Tiotropium is often prescribed to treat airway spasms caused by chronic obstructive pulmonary disease. It causes the smooth muscles of the airways to relax, which helps keep them open and prevent bronchospasms. The drug comes in capsule form, but the powder the capsule contains is inhaled using a special device. Possible side effects include upper respiratory infection and sinus infection.
Tiotropium is made jointly by Boehringer Ingelheim Pharmaceuticals and Pfizer, Inc.
How Does Tiotropium Work?
Tiotropium belongs to a group of medications known as anticholinergics or antimuscarinics. By binding to specific receptors (called muscarinic receptors) in the airway, tiotropium helps to relax the smooth muscle. With just one dose a day, the drug helps to prevent bronchospasms, which helps to keep the airways open.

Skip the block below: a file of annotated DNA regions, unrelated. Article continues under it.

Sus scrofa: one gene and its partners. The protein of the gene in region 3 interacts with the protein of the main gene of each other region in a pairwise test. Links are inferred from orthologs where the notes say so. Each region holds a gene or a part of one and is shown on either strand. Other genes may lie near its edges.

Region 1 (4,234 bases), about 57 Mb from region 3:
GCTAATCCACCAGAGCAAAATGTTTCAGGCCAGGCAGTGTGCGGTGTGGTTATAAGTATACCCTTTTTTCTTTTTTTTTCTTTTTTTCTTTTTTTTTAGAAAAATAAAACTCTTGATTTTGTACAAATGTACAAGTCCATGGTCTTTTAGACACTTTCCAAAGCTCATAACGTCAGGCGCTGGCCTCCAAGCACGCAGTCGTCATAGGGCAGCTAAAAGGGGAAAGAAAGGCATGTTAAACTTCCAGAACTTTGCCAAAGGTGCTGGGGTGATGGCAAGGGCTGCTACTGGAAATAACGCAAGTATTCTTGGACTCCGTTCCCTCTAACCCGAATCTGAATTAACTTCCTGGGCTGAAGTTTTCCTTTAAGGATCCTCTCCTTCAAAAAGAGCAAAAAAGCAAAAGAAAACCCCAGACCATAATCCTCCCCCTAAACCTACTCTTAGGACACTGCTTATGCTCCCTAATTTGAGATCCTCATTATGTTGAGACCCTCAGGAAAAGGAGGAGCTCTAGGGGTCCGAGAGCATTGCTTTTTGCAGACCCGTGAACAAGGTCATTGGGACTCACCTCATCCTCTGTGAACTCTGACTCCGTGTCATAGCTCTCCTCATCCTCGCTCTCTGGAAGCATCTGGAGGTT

Tiotropium was studied in the treatment of chronic obstructive pulmonary disease (COPD). People taking the drug showed improved lung function, compared to those not taking it. In addition, these studies showed that the effects of each dose lasted for a full day, and people who took tiotropium were less likely to need "rescue" inhalers (such as albuterol).
Food and Drug Administration, Center for Drug Evaluation and Research. Electronic orange book: Approved drug products with therapeutic equivalence evaluations. FDA Web site. Available at: http://www.fda.gov/cder/ob/. Accessed August 9, 2007.
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